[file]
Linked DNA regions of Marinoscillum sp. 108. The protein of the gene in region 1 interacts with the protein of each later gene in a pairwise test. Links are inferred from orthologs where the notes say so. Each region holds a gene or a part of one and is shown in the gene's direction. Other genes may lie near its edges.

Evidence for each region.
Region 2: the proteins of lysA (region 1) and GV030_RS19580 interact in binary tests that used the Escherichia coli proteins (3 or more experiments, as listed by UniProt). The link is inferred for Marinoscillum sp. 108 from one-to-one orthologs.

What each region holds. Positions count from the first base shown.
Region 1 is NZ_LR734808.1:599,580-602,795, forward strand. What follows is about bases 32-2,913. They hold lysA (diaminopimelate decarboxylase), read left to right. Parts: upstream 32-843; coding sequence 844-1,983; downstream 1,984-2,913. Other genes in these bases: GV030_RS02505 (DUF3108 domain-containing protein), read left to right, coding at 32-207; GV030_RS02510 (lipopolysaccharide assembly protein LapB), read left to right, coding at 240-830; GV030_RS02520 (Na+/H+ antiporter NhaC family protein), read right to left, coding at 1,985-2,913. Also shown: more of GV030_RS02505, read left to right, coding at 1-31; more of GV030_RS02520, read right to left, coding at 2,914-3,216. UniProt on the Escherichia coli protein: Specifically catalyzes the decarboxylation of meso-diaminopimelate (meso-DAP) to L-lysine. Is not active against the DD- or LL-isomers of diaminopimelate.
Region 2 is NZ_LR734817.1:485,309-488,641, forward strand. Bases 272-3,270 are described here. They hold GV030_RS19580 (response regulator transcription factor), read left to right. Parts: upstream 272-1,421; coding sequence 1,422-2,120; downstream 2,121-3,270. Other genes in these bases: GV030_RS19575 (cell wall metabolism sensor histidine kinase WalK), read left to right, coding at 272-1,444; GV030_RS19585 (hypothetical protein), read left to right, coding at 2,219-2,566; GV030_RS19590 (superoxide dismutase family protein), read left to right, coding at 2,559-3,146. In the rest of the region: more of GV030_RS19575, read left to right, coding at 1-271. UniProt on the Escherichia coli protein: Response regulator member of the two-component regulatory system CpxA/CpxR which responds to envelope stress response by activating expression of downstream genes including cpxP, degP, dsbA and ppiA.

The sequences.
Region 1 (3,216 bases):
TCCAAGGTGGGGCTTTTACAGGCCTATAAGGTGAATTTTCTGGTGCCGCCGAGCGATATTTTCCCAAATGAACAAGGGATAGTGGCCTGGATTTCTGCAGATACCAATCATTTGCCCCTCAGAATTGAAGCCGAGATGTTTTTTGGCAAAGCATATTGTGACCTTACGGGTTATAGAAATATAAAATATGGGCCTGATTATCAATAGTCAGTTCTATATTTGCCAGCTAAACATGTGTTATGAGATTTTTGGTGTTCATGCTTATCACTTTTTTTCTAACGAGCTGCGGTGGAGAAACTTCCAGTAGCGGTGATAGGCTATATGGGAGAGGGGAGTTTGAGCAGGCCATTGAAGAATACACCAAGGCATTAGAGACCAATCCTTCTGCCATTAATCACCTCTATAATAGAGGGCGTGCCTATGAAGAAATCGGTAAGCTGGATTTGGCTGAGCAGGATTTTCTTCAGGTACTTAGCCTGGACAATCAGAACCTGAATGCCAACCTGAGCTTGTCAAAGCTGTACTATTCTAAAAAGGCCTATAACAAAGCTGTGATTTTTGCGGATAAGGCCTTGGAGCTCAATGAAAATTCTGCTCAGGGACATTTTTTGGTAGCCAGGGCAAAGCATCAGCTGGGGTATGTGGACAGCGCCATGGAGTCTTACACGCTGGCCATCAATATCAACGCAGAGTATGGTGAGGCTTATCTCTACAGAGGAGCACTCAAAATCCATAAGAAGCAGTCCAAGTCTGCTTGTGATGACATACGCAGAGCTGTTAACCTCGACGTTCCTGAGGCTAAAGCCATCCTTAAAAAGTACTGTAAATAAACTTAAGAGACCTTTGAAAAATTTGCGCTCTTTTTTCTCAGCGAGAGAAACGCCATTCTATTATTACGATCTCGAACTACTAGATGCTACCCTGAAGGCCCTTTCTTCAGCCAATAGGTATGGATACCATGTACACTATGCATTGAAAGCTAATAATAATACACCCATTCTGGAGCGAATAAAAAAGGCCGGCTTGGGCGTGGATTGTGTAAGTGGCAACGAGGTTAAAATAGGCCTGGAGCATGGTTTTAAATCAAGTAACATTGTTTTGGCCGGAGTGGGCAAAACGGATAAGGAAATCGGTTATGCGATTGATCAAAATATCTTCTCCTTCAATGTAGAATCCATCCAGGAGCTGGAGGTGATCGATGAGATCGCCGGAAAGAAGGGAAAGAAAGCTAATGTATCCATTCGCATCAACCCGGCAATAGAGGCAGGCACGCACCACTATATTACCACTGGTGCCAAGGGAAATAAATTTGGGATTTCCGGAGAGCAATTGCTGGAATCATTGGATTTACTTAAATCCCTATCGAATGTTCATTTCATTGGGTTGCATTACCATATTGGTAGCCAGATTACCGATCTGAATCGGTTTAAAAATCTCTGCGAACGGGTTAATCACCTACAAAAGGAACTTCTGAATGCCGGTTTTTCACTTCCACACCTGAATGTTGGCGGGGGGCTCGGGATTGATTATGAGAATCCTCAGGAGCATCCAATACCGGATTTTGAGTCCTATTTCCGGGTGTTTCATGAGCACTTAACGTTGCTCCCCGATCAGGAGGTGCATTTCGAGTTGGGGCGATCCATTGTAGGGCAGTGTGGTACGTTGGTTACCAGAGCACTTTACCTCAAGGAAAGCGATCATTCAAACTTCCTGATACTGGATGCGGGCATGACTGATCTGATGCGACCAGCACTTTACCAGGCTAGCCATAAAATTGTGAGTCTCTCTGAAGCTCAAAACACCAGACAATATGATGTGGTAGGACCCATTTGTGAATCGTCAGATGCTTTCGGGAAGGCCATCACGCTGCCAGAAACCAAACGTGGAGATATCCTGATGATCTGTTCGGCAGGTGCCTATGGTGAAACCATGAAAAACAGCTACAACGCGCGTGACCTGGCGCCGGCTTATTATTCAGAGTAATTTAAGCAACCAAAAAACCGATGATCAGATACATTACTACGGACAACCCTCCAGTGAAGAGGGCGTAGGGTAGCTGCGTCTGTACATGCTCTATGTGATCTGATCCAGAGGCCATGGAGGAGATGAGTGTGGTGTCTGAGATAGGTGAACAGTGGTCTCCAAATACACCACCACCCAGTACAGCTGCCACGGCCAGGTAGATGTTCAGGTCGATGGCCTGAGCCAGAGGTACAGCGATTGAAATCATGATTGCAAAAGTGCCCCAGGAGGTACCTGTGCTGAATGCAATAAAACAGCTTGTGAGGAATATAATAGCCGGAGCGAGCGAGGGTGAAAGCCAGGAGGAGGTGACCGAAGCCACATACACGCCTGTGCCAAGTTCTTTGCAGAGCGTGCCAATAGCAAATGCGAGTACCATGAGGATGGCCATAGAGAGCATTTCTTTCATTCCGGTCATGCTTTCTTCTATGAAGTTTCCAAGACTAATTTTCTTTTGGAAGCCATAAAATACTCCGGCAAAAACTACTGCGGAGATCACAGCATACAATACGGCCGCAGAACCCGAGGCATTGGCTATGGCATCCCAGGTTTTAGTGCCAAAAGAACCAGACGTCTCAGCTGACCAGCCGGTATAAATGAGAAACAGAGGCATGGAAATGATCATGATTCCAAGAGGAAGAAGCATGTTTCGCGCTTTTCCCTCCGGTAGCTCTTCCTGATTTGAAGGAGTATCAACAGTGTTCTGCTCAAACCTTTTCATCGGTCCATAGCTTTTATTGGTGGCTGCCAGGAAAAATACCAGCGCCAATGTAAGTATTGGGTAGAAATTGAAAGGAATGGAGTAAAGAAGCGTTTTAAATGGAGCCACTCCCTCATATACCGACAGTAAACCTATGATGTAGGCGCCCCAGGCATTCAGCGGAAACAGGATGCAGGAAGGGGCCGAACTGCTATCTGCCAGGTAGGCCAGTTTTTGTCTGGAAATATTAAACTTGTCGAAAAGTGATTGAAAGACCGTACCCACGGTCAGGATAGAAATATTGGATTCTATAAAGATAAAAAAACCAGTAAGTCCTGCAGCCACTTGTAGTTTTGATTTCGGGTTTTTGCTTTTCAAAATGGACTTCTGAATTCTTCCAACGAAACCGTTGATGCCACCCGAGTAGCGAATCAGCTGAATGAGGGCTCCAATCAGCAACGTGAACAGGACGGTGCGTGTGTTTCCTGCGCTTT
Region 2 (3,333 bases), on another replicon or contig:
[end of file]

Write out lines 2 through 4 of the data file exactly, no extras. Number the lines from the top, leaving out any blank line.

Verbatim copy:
Evidence for each region.
Region 2: the proteins of lysA (region 1) and GV030_RS19580 interact in binary tests that used the Escherichia coli proteins (3 or more experiments, as listed by UniProt). The link is inferred for Marinoscillum sp. 108 from one-to-one orthologs.

What each region holds. Positions count from the first base shown.